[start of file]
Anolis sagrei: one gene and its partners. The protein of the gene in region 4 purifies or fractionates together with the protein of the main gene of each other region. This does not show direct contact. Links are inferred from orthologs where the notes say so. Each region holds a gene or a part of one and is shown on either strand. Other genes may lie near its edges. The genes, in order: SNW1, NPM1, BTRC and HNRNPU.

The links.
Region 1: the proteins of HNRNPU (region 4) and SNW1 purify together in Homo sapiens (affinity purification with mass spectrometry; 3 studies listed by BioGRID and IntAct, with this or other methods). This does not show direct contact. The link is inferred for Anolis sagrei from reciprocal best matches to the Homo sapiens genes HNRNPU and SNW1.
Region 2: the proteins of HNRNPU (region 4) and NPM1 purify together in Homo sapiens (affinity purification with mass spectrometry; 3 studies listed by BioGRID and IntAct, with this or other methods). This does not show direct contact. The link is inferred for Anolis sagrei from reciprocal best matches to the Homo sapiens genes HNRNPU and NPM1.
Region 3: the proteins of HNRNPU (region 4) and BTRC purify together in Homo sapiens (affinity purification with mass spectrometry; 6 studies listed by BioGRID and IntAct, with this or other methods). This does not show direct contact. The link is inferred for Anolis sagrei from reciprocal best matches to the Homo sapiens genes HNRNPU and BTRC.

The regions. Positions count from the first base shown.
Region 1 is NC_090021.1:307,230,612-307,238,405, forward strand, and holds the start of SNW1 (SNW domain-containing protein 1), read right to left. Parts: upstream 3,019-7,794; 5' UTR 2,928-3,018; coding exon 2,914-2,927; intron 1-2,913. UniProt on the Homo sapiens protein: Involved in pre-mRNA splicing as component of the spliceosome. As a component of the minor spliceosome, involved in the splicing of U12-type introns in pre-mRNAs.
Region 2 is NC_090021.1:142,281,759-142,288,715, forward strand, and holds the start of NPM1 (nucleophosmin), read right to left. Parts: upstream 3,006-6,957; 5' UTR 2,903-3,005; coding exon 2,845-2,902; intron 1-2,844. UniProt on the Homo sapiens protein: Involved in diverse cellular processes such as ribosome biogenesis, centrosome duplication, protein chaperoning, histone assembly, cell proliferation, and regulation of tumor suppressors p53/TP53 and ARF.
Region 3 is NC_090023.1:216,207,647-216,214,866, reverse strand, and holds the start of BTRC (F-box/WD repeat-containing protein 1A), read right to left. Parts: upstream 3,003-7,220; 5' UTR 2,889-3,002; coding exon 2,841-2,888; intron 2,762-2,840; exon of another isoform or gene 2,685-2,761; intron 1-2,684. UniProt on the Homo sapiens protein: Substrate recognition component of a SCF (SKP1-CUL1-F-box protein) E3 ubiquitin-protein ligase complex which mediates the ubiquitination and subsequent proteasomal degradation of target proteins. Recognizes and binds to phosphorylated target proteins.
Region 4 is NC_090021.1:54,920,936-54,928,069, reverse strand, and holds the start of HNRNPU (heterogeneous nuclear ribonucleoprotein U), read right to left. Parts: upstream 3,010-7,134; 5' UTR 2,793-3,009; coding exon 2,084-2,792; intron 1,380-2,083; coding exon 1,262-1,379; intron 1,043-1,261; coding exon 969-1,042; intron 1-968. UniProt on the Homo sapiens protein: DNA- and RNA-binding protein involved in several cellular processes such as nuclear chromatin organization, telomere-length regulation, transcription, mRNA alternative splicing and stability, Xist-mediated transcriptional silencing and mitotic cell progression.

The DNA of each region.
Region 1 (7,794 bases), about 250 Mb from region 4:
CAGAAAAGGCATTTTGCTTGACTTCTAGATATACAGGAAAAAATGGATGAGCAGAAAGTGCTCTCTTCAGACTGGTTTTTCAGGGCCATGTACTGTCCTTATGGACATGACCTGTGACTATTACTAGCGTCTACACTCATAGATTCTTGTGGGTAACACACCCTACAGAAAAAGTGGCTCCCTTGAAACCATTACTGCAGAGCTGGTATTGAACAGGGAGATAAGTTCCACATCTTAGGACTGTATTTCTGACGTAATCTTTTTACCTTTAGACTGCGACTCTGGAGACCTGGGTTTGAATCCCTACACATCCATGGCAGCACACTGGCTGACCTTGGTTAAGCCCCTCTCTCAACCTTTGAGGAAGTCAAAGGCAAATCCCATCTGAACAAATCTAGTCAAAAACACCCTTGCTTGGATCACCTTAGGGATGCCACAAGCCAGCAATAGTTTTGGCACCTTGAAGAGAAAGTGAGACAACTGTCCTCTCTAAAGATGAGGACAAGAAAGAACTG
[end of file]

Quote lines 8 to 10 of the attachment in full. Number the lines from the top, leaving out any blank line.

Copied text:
Region 2 is NC_090021.1:142,281,759-142,288,715, forward strand, and holds the start of NPM1 (nucleophosmin), read right to left. Parts: upstream 3,006-6,957; 5' UTR 2,903-3,005; coding exon 2,845-2,902; intron 1-2,844. UniProt on the Homo sapiens protein: Involved in diverse cellular processes such as ribosome biogenesis, centrosome duplication, protein chaperoning, histone assembly, cell proliferation, and regulation of tumor suppressors p53/TP53 and ARF.
Region 3 is NC_090023.1:216,207,647-216,214,866, reverse strand, and holds the start of BTRC (F-box/WD repeat-containing protein 1A), read right to left. Parts: upstream 3,003-7,220; 5' UTR 2,889-3,002; coding exon 2,841-2,888; intron 2,762-2,840; exon of another isoform or gene 2,685-2,761; intron 1-2,684. UniProt on the Homo sapiens protein: Substrate recognition component of a SCF (SKP1-CUL1-F-box protein) E3 ubiquitin-protein ligase complex which mediates the ubiquitination and subsequent proteasomal degradation of target proteins. Recognizes and binds to phosphorylated target proteins.
Region 4 is NC_090021.1:54,920,936-54,928,069, reverse strand, and holds the start of HNRNPU (heterogeneous nuclear ribonucleoprotein U), read right to left. Parts: upstream 3,010-7,134; 5' UTR 2,793-3,009; coding exon 2,084-2,792; intron 1,380-2,083; coding exon 1,262-1,379; intron 1,043-1,261; coding exon 969-1,042; intron 1-968. UniProt on the Homo sapiens protein: DNA- and RNA-binding protein involved in several cellular processes such as nuclear chromatin organization, telomere-length regulation, transcription, mRNA alternative splicing and stability, Xist-mediated transcriptional silencing and mitotic cell progression.